NSW tracers rush to track Kiwi travellers

New South Wales contract tracers are racing to reach 455 travellers from New Zealand after a positive case was confirmed in Auckland.

Those who arrived in NSW from New Zealand since November 5 have been sent a message with NSW Health advice and are being contacted and alerted about a number of venues of concern in Auckland.

NSW Health said in a statement no passengers arriving in Sydney from New Zealand on Friday evening reported having visited the locations and none had symptoms.

"Airlines will ascertain if passengers have attended these venues before they leave New Zealand and if they have, they will be not allowed to travel," the department said.

All arrivals from New Zealand will be asked to monitor for even the mildest of symptoms and get tested and isolate if they appear unwell, NSW Health said.

NSW has now gone a week without a locally-transmitted virus case but health authorities are still urging the community to keep getting tested.

Positive cases continue to be detected among overseas travellers in hotel quarantine, with the state recording four on Saturday.

Some 17,184 people were tested for the virus between Friday and Saturday.

NSW Health's Dr Jeremy McAnulty thanked the community for the increase in testing numbers but urged people in the Rouse Hill, Bowral and Moss Vale areas to get tested after virus traces were found in sewage.

"Anyone in these areas is urged to get tested immediately if they have any symptoms at all that could signal COVID-19," he said on Friday.

While detection in sewage samples could reflect the presence of older cases in those areas, NSW Health fears there could be other active cases in the local community.

NSW will reopen its border with Victoria on November 23. The southern state has recorded more than two weeks of consecutive zero-transmission days.

No quarantine will be required upon arrival or departure from the state.


Until the virus is contained globally, tourism is a hugely risky industry. The further people are allowed to travel, the greater the risk.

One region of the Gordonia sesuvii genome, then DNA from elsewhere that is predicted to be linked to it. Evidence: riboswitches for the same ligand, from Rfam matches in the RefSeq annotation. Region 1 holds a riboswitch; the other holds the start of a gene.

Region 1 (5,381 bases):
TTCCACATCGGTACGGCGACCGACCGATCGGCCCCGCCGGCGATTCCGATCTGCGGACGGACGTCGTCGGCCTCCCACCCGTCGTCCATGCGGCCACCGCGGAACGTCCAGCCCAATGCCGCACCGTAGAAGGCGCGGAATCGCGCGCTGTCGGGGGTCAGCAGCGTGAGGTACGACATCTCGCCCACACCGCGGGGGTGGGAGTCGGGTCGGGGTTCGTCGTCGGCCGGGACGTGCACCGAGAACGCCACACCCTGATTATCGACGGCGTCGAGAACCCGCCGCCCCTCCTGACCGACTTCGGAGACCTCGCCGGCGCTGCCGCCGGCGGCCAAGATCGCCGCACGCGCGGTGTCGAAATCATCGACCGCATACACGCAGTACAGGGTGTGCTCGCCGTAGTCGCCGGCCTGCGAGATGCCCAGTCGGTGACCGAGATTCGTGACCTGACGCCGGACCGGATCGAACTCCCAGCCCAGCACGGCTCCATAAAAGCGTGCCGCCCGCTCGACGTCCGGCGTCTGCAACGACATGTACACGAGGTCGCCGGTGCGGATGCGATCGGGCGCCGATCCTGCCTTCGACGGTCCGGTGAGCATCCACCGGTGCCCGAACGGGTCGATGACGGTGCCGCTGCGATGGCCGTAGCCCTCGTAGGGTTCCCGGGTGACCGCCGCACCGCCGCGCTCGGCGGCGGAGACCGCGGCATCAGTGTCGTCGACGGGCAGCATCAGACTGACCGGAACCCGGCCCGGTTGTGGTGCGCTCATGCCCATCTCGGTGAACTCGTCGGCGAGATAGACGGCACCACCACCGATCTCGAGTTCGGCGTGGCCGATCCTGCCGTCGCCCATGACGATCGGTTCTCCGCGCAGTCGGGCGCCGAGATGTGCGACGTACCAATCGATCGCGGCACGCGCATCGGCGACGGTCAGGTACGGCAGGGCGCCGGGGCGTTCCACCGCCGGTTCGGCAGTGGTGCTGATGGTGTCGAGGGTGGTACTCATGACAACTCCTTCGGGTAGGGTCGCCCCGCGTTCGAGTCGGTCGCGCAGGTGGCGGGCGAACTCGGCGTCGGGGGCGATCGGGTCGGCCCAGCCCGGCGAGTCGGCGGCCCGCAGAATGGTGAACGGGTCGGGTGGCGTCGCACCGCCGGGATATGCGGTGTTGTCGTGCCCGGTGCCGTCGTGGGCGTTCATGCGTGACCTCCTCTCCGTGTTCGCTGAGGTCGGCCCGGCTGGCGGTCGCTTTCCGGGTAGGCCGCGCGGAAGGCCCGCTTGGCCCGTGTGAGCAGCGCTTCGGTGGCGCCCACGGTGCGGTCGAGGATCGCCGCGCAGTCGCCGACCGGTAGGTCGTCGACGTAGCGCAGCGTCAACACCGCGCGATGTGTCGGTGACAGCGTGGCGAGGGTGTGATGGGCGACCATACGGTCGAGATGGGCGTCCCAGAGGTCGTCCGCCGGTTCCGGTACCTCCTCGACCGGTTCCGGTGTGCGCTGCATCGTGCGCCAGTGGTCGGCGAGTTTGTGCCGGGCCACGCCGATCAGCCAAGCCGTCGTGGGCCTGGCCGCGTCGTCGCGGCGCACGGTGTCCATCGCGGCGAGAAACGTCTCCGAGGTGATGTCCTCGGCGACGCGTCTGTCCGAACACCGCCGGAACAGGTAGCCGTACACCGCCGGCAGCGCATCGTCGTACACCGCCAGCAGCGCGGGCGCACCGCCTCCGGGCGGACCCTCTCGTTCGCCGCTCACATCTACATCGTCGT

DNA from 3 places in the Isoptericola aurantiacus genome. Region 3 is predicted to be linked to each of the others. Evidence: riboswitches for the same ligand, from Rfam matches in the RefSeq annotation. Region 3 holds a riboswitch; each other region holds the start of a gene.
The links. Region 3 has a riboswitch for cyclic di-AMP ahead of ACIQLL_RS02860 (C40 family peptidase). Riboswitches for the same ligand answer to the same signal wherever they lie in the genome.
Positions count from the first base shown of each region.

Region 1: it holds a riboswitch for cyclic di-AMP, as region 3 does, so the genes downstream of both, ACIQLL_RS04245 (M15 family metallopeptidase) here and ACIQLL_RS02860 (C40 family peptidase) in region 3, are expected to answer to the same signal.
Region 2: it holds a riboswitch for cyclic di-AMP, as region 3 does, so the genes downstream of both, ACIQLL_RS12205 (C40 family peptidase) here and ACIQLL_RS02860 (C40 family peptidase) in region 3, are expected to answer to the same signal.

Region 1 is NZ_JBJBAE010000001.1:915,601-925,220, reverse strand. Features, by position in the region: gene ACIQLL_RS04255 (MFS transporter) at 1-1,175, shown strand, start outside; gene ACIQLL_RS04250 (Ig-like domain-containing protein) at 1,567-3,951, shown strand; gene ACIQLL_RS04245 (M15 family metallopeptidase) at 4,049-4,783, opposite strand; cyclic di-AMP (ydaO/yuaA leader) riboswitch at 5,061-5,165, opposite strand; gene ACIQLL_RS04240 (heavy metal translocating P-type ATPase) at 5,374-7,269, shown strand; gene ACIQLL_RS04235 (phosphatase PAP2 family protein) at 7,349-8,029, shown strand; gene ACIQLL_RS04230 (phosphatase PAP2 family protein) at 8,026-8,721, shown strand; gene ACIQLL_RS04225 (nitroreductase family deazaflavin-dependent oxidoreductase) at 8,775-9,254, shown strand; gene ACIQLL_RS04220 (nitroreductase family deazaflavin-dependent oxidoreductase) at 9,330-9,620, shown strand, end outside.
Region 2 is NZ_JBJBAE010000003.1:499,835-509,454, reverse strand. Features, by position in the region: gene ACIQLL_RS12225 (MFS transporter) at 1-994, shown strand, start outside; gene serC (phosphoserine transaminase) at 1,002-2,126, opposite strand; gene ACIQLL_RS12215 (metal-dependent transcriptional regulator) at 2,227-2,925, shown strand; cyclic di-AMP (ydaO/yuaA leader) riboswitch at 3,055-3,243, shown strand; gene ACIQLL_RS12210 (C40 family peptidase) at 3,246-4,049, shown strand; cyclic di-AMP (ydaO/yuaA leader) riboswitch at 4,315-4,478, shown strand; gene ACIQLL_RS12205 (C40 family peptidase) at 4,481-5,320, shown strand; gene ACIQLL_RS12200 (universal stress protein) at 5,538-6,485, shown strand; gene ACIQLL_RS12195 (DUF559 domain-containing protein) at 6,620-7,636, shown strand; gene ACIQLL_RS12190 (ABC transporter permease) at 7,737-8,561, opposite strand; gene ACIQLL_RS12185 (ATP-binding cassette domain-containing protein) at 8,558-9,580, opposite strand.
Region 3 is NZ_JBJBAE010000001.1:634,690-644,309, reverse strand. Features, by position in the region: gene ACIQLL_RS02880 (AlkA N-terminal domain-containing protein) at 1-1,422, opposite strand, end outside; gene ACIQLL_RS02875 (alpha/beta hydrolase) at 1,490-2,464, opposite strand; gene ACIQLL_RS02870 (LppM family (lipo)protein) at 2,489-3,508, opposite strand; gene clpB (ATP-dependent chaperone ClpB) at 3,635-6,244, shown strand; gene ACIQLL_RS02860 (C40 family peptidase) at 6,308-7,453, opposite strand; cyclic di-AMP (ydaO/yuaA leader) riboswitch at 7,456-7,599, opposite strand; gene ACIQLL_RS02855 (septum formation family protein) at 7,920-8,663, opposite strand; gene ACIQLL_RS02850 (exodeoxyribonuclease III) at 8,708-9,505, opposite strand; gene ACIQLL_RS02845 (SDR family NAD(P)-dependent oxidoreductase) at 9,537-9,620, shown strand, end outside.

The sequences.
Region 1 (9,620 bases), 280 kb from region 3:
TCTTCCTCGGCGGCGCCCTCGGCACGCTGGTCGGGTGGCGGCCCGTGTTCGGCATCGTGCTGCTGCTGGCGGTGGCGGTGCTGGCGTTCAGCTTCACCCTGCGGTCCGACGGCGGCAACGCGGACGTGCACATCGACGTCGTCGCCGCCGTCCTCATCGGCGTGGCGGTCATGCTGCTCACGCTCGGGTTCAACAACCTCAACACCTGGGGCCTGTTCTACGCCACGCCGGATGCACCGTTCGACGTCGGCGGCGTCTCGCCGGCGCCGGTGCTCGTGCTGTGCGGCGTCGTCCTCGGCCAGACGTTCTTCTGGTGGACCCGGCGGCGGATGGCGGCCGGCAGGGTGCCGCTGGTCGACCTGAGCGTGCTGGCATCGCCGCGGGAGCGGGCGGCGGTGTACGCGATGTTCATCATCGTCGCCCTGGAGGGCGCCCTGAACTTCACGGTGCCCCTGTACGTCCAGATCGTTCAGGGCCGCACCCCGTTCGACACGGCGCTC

The tourism industry is screaming for reopenings of borders, but I have yet to see where they are offering to pay for the full costs of any problems that result from that. Tourism has to pay its way, it can not continue to privatize profits and socialize costs.

I'm one of those who has been contacted. Didn't help that I dropped my phone & it was out of action for a day or more. They're thorough I guess, I received about 7 calls over a 24 hour period. But even after contacting them the calls, emails & calls to my wife (as my back up contact in NZ) haven't stopped. Supposedly the information is on a spreadsheet.... I guess it's a google one that can be edited by all the workers trying to contact us. Had to laugh at that, and the person on the other side of the call was just as amused as I was.






Our journalists are your neighbours

We are the South's eyes and ears in crucial council meetings, at court hearings, on the sidelines of sporting events and on the frontline of breaking news.

As our region faces uncharted waters in the wake of a global pandemic, Otago Daily Times continues to bring you local stories that matter.

We employ local journalists and photographers to tell your stories, as other outlets cut local coverage in favour of stories told out of Auckland, Wellington and Christchurch.

You can help us continue to bring you local news you can trust by becoming a supporter.

Become a Supporter